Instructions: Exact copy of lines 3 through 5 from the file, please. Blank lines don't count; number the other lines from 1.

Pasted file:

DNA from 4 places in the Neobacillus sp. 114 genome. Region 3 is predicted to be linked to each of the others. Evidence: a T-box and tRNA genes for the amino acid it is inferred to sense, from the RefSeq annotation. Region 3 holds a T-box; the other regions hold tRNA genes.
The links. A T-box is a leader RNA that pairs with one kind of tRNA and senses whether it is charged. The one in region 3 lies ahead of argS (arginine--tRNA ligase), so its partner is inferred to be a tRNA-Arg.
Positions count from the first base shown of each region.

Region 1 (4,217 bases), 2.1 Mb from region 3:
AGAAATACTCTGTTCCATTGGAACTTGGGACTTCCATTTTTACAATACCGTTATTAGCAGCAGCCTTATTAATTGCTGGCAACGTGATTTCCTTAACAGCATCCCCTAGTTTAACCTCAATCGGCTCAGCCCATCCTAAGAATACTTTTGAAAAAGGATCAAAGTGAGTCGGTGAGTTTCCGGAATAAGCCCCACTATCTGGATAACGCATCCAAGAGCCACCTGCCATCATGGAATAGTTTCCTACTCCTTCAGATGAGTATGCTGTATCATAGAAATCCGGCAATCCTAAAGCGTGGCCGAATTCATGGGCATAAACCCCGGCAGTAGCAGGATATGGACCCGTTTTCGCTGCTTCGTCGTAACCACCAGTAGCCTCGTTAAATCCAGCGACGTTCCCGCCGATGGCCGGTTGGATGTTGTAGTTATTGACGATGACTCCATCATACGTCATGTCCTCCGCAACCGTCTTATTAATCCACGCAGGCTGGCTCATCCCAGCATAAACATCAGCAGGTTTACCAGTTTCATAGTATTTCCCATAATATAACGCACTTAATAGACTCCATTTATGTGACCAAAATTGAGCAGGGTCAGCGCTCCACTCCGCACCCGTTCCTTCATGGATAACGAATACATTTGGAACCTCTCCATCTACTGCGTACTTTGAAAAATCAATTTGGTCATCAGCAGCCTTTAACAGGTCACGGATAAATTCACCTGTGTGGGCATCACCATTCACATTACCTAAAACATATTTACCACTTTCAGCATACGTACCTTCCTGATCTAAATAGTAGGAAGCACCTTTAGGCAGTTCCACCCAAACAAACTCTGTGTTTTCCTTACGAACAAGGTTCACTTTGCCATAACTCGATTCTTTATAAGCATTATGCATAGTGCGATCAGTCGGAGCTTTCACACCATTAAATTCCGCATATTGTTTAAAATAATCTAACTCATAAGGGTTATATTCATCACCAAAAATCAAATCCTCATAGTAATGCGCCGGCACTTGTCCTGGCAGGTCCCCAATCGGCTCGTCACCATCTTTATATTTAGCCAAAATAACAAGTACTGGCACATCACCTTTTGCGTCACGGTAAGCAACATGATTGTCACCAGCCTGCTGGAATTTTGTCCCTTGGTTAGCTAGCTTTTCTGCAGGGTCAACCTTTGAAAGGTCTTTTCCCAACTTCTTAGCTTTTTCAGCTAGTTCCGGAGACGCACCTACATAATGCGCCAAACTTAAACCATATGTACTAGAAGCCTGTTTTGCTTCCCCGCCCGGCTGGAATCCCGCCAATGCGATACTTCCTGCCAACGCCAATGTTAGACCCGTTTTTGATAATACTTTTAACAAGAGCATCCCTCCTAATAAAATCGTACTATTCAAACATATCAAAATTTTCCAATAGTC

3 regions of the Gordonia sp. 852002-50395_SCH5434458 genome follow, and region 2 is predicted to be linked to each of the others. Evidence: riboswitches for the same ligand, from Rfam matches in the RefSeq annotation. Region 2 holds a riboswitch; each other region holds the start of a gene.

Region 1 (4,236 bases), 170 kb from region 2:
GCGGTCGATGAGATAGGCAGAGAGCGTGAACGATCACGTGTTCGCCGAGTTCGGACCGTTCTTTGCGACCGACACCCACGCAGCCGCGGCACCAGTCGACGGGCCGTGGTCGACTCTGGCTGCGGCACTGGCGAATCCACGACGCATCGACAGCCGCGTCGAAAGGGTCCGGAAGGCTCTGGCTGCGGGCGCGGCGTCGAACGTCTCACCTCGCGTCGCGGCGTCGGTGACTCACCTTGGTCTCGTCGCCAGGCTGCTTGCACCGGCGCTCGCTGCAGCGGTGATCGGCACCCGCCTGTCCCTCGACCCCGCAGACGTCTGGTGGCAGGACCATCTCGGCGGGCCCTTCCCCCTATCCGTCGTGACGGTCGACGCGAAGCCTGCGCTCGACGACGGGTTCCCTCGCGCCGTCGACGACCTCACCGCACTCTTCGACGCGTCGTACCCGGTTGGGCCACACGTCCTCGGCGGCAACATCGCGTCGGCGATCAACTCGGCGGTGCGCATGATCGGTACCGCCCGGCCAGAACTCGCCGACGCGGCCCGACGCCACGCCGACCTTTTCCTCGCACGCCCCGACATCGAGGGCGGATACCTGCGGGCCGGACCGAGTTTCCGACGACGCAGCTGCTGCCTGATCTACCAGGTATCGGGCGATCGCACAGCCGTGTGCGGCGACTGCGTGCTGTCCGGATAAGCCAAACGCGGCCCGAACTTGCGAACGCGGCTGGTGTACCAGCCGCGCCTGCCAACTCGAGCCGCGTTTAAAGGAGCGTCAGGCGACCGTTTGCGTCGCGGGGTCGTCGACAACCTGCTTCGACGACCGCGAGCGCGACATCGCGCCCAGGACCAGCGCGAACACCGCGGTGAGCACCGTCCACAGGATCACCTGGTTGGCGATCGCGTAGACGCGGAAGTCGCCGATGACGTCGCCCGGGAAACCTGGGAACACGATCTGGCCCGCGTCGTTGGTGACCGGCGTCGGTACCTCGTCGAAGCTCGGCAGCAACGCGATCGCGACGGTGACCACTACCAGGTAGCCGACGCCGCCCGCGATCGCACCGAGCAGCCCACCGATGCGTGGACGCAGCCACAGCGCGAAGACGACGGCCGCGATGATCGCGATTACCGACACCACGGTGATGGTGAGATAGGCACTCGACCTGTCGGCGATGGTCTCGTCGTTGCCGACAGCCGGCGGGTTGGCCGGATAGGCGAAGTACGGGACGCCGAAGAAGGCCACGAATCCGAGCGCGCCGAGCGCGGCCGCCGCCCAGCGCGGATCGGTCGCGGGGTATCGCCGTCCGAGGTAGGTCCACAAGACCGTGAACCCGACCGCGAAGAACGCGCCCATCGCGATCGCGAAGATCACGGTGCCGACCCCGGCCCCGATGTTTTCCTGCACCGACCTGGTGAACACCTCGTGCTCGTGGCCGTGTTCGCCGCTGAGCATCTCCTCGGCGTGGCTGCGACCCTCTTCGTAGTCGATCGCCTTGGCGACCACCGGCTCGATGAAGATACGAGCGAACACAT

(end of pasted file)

Positions count from the first base shown of each region.

Region 1 (4,217 bases), 2.1 Mb from region 3:
AGAAATACTCTGTTCCATTGGAACTTGGGACTTCCATTTTTACAATACCGTTATTAGCAGCAGCCTTATTAATTGCTGGCAACGTGATTTCCTTAACAGCATCCCCTAGTTTAACCTCAATCGGCTCAGCCCATCCTAAGAATACTTTTGAAAAAGGATCAAAGTGAGTCGGTGAGTTTCCGGAATAAGCCCCACTATCTGGATAACGCATCCAAGAGCCACCTGCCATCATGGAATAGTTTCCTACTCCTTCAGATGAGTATGCTGTATCATAGAAATCCGGCAATCCTAAAGCGTGGCCGAATTCATGGGCATAAACCCCGGCAGTAGCAGGATATGGACCCGTTTTCGCTGCTTCGTCGTAACCACCAGTAGCCTCGTTAAATCCAGCGACGTTCCCGCCGATGGCCGGTTGGATGTTGTAGTTATTGACGATGACTCCATCATACGTCATGTCCTCCGCAACCGTCTTATTAATCCACGCAGGCTGGCTCATCCCAGCATAAACATCAGCAGGTTTACCAGTTTCATAGTATTTCCCATAATATAACGCACTTAATAGACTCCATTTATGTGACCAAAATTGAGCAGGGTCAGCGCTCCACTCCGCACCCGTTCCTTCATGGATAACGAATACATTTGGAACCTCTCCATCTACTGCGTACTTTGAAAAATCAATTTGGTCATCAGCAGCCTTTAACAGGTCACGGATAAATTCACCTGTGTGGGCATCACCATTCACATTACCTAAAACATATTTACCACTTTCAGCATACGTACCTTCCTGATCTAAATAGTAGGAAGCACCTTTAGGCAGTTCCACCCAAACAAACTCTGTGTTTTCCTTACGAACAAGGTTCACTTTGCCATAACTCGATTCTTTATAAGCATTATGCATAGTGCGATCAGTCGGAGCTTTCACACCATTAAATTCCGCATATTGTTTAAAATAATCTAACTCATAAGGGTTATATTCATCACCAAAAATCAAATCCTCATAGTAATGCGCCGGCACTTGTCCTGGCAGGTCCCCAATCGGCTCGTCACCATCTTTATATTTAGCCAAAATAACAAGTACTGGCACATCACCTTTTGCGTCACGGTAAGCAACATGATTGTCACCAGCCTGCTGGAATTTTGTCCCTTGGTTAGCTAGCTTTTCTGCAGGGTCAACCTTTGAAAGGTCTTTTCCCAACTTCTTAGCTTTTTCAGCTAGTTCCGGAGACGCACCTACATAATGCGCCAAACTTAAACCATATGTACTAGAAGCCTGTTTTGCTTCCCCGCCCGGCTGGAATCCCGCCAATGCGATACTTCCTGCCAACGCCAATGTTAGACCCGTTTTTGATAATACTTTTAACAAGAGCATCCCTCCTAATAAAATCGTACTATTCAAACATATCAAAATTTTCCAATAGTC